Science Blogging Conference

Adventures in Ethics and Science

Category archives for Science Blogging Conference

Here are some of the thoughts and questions that stayed with me from this session. (Here are my tweets from the session and the session’s wiki page.) The session was led by John McKay and Eric Michael Johnson. John posted the text of his presentation and Eric posted his presentation a la YouTube. I’m going…

Here are some of the thoughts and questions that stayed with me from this session. (Here are my tweets from the session and the session’s wiki page.) This was sort of an odd session for me — not so much because of the topics taken up by session leaders Tamara Krinsky and Jennifer Ouellette, but…

Here are some of the thoughts and questions that stayed with me from this session. (Here are my tweets from the session and the session’s wiki page.) Among other things, this panel took up the article panelist Lindsey Hoshaw wrote about the garbage patch for the New York Times and some of the reaction to…

Here are some of the thoughts and questions that stayed with me from this session. (Here are my tweets from the session and the session’s wiki page.) The panelists made a point of stepping away from the scientists vs. bloggers frame (as well as the question of whether bloggers are or are not properly considered…

Here are some of the thoughts and questions that stayed with me from this session. (Here are my tweets from the session and the session’s wiki page.) One of the things I found interesting about this session was that the session leaders’ approach to the broad issue of promoting gender and ethnic diversity in science,…

Session description: The conference timing may keep some attendees away in their hometowns participating in local MLK activities. Therefore, we are introducing a session to promote the principles of Dr King in the context of online science communication: promoting social justice and eliminating racism in areas ranging from healthcare to scientific career paths. We plan…

Session description: We will be talking about how the history of science and the history of the open-access movement have intersected. Steven Johnson touches on this theme in his latest book, The Invention of Air, in that 18th century British polymath Joseph Priestley was a strong advocate of publishing scientific data widely in order to…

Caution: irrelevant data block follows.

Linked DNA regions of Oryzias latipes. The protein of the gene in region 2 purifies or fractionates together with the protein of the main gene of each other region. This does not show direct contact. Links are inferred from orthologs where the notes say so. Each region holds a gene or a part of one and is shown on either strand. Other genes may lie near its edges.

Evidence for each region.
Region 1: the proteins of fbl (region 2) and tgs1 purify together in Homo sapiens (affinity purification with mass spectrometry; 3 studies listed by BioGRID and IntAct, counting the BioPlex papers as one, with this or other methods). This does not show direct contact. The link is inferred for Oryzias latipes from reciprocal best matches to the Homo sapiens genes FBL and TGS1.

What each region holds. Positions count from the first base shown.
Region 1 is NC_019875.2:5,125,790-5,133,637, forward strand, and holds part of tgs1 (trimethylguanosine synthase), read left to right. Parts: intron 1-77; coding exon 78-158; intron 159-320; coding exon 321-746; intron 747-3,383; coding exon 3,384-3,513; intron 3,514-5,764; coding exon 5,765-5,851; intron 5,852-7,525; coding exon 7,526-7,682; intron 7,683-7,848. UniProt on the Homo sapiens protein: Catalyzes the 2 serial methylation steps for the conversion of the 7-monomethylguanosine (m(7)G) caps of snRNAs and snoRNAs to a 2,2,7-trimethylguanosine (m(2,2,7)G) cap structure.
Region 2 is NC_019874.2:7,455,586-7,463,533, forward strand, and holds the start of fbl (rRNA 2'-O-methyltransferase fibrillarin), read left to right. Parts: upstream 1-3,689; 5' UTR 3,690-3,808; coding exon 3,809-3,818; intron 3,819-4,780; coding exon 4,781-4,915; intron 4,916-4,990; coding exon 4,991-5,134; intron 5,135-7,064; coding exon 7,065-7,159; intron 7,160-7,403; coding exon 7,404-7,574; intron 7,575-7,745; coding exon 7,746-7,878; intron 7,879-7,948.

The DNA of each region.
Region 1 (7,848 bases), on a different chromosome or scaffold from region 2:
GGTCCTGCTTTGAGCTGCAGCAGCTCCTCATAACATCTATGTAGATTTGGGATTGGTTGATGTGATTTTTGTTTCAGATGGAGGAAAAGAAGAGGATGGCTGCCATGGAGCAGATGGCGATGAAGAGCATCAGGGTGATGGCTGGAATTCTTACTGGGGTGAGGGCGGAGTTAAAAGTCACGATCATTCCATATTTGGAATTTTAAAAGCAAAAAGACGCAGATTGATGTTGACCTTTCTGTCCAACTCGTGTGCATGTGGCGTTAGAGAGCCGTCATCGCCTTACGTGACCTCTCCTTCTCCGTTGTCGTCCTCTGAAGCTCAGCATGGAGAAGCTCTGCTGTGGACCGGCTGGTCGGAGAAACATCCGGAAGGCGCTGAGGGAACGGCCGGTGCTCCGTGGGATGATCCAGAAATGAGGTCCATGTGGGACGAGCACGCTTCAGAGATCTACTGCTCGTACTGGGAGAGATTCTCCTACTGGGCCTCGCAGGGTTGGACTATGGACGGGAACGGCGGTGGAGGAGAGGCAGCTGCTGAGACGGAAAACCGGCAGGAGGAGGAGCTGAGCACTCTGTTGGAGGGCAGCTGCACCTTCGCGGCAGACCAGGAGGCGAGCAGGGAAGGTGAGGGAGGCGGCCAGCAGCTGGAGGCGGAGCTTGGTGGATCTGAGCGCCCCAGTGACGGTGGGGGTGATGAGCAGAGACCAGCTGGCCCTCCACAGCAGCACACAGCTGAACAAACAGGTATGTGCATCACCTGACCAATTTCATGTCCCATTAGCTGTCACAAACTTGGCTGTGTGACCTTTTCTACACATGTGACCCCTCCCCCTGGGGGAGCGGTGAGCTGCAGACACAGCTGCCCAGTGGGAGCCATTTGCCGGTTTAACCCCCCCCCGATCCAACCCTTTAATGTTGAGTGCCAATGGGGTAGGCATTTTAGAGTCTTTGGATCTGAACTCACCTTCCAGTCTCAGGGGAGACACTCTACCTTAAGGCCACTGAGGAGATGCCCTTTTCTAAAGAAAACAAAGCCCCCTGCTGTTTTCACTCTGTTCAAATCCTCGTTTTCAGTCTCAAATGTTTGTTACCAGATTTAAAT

Session description: Over the past several years, the Internet has tangibly changed the way that movies and TV shows are produced and marketed. Blogs will call out ridiculous scientific errors found in stories and the critique can go viral very quickly; therefore, science advising is on the rise in an attempt to add some semblance…

Session description: Debris in the North Pacific Gyre received unprecedented attention in 2009 with voyages from the Algalita Marine Research Foundation, Project Kaisei, and the Scripps Institution of Oceanography. Each voyage integrated online outreach into its mission, but emphasized very different aspects of the problem. What are the challenges of creating a major outreach effort…

Session description: Our panel of journalist-blogger hybrids – Carl Zimmer, John Timmer, Ed Yimmer Yong, and David Dobbs- will discuss and debate the future of science journalism in the online world. Are blogs and mainstream media the bitter rivals that stereotypes would have us believe, or do the two sides have common threads and complementary…